GATES — According to keynote speakers at the inaugural Rochester Catholic Men’s Conference, the open expression of spirituality on display should not be a one-day deal but serve as a way of life — beginning immediately.
At stake, they warned, is the preservation of family, society, civilization and the Catholic faith, not to mention each individual’s personal salvation. Men, they said, need to step up to reverse a cycle that has reached dangerous levels.
"I believe, with my whole heart, that the number one problem facing Catholic and other Christian churches is male spirituality," stated Danny Abramowicz, the last of three speakers on May 16 at St. Jude the Apostle Church.
"There is a crisis in the world of manhood that contributes greatly to the crisis of marriage and family which, as you know, are under attack in our society," said Hector Molina, the second speaker.
Tim Staples, the first presenter, added that vocal Catholic men are needed to counter threats to religious freedom in this country and persecution of Christians in other parts of the word.
"Never in the history of the world have Christians been under assault the way they are right now," he said.
The goal of engaging more men actively in their faith was built into the conference’s title, "Put Out Into the Deep" — a quote from Luke 5:4 in which Jesus instructs Peter to cast his fishing nets, resulting in a substantial catch.
Attendance suggested strong initial success toward this objective, as approximately 550 men convened for the keynote talks as well as Mass celebrated by Bishop Salvatore R. Matano that began the proceedings. The bishop then spent much of the day afterward hearing confessions while the program was taking place.
"Quite frankly, we’ve never seen this many men in a church before," remarked Father Mickey McGrath, pastor of Rochester’s St. Frances Xavier Cabrini Parish, who served as master of ceremonies. His comment was greeted by enthusiastic applause.
Yet the three keynoters, each of whom travels the country giving presentations, said overall male participation in church life is lacking when in actuality men should be spiritual heads of families. For example, Abramowicz pointed out that women typically outnumber men at Masses by a large number, with some men even dropping family members off at church but not going inside with them.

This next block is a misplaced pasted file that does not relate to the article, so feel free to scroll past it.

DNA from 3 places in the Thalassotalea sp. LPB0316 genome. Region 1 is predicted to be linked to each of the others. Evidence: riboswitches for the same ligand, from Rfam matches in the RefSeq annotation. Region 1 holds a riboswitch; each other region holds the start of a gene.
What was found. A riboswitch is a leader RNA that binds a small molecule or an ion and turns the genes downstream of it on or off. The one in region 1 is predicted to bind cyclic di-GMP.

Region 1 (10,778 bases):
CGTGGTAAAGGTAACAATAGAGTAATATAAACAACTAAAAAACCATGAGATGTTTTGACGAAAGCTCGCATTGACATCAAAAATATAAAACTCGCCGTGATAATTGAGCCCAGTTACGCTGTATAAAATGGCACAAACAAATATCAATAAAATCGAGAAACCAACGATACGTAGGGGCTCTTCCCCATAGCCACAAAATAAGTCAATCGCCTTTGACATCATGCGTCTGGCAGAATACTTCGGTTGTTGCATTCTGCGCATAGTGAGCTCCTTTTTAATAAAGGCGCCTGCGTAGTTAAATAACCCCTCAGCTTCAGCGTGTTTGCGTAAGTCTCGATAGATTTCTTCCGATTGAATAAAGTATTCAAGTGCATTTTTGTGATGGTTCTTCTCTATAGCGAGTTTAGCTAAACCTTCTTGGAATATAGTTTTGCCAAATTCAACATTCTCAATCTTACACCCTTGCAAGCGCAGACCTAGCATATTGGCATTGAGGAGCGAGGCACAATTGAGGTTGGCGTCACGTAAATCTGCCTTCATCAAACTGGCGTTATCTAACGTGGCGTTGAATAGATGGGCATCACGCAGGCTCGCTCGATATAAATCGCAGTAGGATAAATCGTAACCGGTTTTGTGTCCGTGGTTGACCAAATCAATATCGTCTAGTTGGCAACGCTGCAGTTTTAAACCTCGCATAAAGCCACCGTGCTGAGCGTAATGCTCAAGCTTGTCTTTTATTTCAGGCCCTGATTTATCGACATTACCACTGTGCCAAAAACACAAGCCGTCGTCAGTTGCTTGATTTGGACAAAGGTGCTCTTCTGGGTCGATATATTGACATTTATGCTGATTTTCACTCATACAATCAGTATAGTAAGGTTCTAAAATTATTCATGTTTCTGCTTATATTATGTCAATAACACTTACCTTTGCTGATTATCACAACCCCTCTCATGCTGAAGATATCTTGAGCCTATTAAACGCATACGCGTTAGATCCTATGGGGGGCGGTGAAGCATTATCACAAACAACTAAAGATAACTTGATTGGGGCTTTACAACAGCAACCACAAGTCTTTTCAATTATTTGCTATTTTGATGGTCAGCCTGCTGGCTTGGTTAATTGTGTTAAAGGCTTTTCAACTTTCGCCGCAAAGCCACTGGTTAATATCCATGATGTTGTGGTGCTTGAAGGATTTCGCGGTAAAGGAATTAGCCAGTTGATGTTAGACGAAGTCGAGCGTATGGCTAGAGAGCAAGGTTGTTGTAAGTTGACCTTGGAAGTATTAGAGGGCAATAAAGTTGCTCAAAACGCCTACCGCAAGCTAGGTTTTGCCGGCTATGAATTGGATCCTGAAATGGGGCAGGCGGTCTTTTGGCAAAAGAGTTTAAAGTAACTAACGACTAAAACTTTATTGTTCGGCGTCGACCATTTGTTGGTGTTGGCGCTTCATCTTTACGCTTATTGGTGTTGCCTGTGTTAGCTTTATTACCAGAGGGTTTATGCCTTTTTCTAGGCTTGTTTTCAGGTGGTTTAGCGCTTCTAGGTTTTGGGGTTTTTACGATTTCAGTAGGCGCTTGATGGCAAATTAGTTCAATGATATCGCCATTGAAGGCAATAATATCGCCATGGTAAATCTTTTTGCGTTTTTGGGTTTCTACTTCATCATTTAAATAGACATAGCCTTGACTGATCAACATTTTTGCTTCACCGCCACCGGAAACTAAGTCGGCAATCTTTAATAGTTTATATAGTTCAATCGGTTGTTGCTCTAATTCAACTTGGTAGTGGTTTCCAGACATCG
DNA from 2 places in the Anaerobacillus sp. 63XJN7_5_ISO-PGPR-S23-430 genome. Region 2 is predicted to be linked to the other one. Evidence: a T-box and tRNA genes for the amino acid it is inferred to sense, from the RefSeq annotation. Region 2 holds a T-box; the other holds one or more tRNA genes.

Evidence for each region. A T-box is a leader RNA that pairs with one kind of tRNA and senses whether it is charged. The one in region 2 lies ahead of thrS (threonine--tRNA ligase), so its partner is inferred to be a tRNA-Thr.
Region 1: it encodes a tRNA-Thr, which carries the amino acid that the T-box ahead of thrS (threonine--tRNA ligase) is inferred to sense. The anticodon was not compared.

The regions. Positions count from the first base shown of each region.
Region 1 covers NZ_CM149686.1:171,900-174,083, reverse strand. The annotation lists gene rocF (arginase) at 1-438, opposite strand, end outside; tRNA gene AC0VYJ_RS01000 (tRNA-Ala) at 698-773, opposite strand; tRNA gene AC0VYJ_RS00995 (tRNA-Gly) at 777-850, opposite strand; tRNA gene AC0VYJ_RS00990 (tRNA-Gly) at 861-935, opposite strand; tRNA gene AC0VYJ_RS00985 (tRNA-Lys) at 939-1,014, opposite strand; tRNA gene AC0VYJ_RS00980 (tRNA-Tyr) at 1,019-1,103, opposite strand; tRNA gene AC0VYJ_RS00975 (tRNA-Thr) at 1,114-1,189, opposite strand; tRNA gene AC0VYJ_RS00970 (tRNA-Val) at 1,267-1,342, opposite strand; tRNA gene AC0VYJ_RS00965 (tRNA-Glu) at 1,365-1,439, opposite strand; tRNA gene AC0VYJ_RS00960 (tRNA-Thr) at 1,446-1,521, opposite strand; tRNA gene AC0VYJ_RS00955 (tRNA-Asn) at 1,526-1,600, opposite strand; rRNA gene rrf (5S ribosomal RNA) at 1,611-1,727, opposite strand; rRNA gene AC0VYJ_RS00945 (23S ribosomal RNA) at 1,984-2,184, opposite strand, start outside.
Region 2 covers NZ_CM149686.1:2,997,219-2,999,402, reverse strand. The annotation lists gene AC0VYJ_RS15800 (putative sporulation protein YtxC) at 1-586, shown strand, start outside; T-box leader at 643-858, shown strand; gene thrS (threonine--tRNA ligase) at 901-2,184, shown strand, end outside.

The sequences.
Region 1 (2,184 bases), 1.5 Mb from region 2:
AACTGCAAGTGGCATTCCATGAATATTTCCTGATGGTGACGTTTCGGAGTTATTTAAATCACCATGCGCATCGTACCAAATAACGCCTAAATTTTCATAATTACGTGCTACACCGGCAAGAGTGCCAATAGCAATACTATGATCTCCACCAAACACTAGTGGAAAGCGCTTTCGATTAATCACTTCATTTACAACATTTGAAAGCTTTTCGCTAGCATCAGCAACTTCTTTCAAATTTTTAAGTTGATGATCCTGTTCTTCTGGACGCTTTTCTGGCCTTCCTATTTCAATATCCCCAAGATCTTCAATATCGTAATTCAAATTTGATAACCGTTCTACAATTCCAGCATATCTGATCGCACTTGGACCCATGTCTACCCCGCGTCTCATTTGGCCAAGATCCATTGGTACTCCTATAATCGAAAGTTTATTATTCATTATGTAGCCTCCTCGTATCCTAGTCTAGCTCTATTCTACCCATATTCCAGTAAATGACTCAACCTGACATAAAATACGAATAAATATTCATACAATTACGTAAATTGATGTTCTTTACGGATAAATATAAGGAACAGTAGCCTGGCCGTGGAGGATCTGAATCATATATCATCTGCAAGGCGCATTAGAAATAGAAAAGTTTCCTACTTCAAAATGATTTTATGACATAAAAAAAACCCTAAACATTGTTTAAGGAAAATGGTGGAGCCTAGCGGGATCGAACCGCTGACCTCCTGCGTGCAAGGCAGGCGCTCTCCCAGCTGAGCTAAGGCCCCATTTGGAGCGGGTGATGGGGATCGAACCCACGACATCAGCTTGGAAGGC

"We gotta stop it. We gotta stop it now," declared Abramowicz, a former National Football League wide receiver with the New Orleans Saints and San Francisco 49ers who is the founder of Crossing the Goal Ministries, an evangelical outreach for Catholic men.
"We have been wimps for far too long," remarked Staples, director of apologetics and evangelization at Catholic Answers, a lay-run organization based in California.
On the other hand, Staples said he converted to the Catholic faith in 1988 due to the influence of one man who was not wimpy about his faith. Staples, a former Pentecostal minister, said that while in the United States Marine Corps, he met a fellow serviceman, Matt Duda, who was so articulate about his Catholicism that after two years of trying to debate him, Staples instead became Catholic himself, with many family members eventually following suit.
Meanwhile, Molina implored conference participants to live their faith to their fullest because God "made us not for mediocrity but for greatness," and that the quest for greatness can start right away.
"I am going to submit to you this morning that this conference has the potential to change the world," said Molina, who gives seminars, workshops, missions and retreats in both English and Spanish.
One conference attendee, Dan Deford, said he was pleased with the speakers’ messages as well as the opportunity to bond with so many other Catholic men on May 16.
"To me the most important thing is, you’re not alone in your faith at this," said Deford, 53, from St. Kateri Tekakwitha Parish in Irondequoit, who acknowledged that he often feels religiously isolated in work and social situations.
Deford’s comment speaks to participants’ need for ongoing spiritual support following the conference. To that end, organizers plan to make the men’s conference an annual event and are emphasizing the formation of parish-based men’s groups, with information being shared at exultrochester.org. That is the website for Exult Rochester, a coalition of Catholic men from Rochester-area parishes who organized the conference in conjunction with the Diocese of Rochester.